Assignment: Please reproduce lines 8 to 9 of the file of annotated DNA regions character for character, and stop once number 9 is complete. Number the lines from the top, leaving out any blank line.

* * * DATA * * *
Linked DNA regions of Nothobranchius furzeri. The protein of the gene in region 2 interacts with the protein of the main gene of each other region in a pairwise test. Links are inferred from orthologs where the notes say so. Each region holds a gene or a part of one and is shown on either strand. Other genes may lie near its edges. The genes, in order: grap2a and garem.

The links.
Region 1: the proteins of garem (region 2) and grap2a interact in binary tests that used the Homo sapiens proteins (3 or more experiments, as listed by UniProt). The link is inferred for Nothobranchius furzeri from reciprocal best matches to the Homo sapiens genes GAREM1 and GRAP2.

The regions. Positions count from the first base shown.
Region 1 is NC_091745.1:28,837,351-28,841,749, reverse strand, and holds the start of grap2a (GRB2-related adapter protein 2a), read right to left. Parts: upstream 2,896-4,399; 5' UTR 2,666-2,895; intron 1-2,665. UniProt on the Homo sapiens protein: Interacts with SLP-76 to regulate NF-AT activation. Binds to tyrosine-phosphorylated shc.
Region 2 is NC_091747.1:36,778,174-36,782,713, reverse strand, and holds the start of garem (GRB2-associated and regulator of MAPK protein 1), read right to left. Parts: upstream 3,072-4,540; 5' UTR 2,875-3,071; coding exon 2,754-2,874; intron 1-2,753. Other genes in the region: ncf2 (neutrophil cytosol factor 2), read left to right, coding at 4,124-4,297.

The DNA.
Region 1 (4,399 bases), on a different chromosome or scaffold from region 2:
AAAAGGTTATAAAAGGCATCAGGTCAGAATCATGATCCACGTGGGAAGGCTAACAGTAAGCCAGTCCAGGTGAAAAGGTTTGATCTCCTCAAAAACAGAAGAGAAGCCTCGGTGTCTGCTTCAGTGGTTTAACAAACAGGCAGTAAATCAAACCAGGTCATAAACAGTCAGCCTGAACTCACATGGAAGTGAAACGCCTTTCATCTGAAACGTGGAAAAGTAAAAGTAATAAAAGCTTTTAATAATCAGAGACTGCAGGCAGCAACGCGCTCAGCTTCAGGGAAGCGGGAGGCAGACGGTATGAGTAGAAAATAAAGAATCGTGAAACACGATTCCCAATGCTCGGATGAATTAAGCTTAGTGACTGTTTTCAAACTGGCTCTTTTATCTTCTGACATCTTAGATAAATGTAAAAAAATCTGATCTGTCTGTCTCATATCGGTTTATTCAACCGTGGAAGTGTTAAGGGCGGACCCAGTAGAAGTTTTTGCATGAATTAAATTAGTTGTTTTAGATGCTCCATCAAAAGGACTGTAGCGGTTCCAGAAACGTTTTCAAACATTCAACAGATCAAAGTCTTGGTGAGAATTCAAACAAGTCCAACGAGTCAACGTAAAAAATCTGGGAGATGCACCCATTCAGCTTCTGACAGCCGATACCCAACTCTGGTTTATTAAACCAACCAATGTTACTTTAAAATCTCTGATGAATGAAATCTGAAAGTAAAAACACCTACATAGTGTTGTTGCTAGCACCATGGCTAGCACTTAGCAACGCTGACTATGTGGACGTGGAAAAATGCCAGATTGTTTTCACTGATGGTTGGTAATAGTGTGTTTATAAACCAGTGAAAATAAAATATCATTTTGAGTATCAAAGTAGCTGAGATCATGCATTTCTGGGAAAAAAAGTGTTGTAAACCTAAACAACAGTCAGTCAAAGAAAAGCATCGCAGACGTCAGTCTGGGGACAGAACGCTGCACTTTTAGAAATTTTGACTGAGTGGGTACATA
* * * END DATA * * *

Region 1 (4,399 bases), on a different chromosome or scaffold from region 2:
AAAAGGTTATAAAAGGCATCAGGTCAGAATCATGATCCACGTGGGAAGGCTAACAGTAAGCCAGTCCAGGTGAAAAGGTTTGATCTCCTCAAAAACAGAAGAGAAGCCTCGGTGTCTGCTTCAGTGGTTTAACAAACAGGCAGTAAATCAAACCAGGTCATAAACAGTCAGCCTGAACTCACATGGAAGTGAAACGCCTTTCATCTGAAACGTGGAAAAGTAAAAGTAATAAAAGCTTTTAATAATCAGAGACTGCAGGCAGCAACGCGCTCAGCTTCAGGGAAGCGGGAGGCAGACGGTATGAGTAGAAAATAAAGAATCGTGAAACACGATTCCCAATGCTCGGATGAATTAAGCTTAGTGACTGTTTTCAAACTGGCTCTTTTATCTTCTGACATCTTAGATAAATGTAAAAAAATCTGATCTGTCTGTCTCATATCGGTTTATTCAACCGTGGAAGTGTTAAGGGCGGACCCAGTAGAAGTTTTTGCATGAATTAAATTAGTTGTTTTAGATGCTCCATCAAAAGGACTGTAGCGGTTCCAGAAACGTTTTCAAACATTCAACAGATCAAAGTCTTGGTGAGAATTCAAACAAGTCCAACGAGTCAACGTAAAAAATCTGGGAGATGCACCCATTCAGCTTCTGACAGCCGATACCCAACTCTGGTTTATTAAACCAACCAATGTTACTTTAAAATCTCTGATGAATGAAATCTGAAAGTAAAAACACCTACATAGTGTTGTTGCTAGCACCATGGCTAGCACTTAGCAACGCTGACTATGTGGACGTGGAAAAATGCCAGATTGTTTTCACTGATGGTTGGTAATAGTGTGTTTATAAACCAGTGAAAATAAAATATCATTTTGAGTATCAAAGTAGCTGAGATCATGCATTTCTGGGAAAAAAAGTGTTGTAAACCTAAACAACAGTCAGTCAAAGAAAAGCATCGCAGACGTCAGTCTGGGGACAGAACGCTGCACTTTTAGAAATTTTGACTGAGTGGGTACATA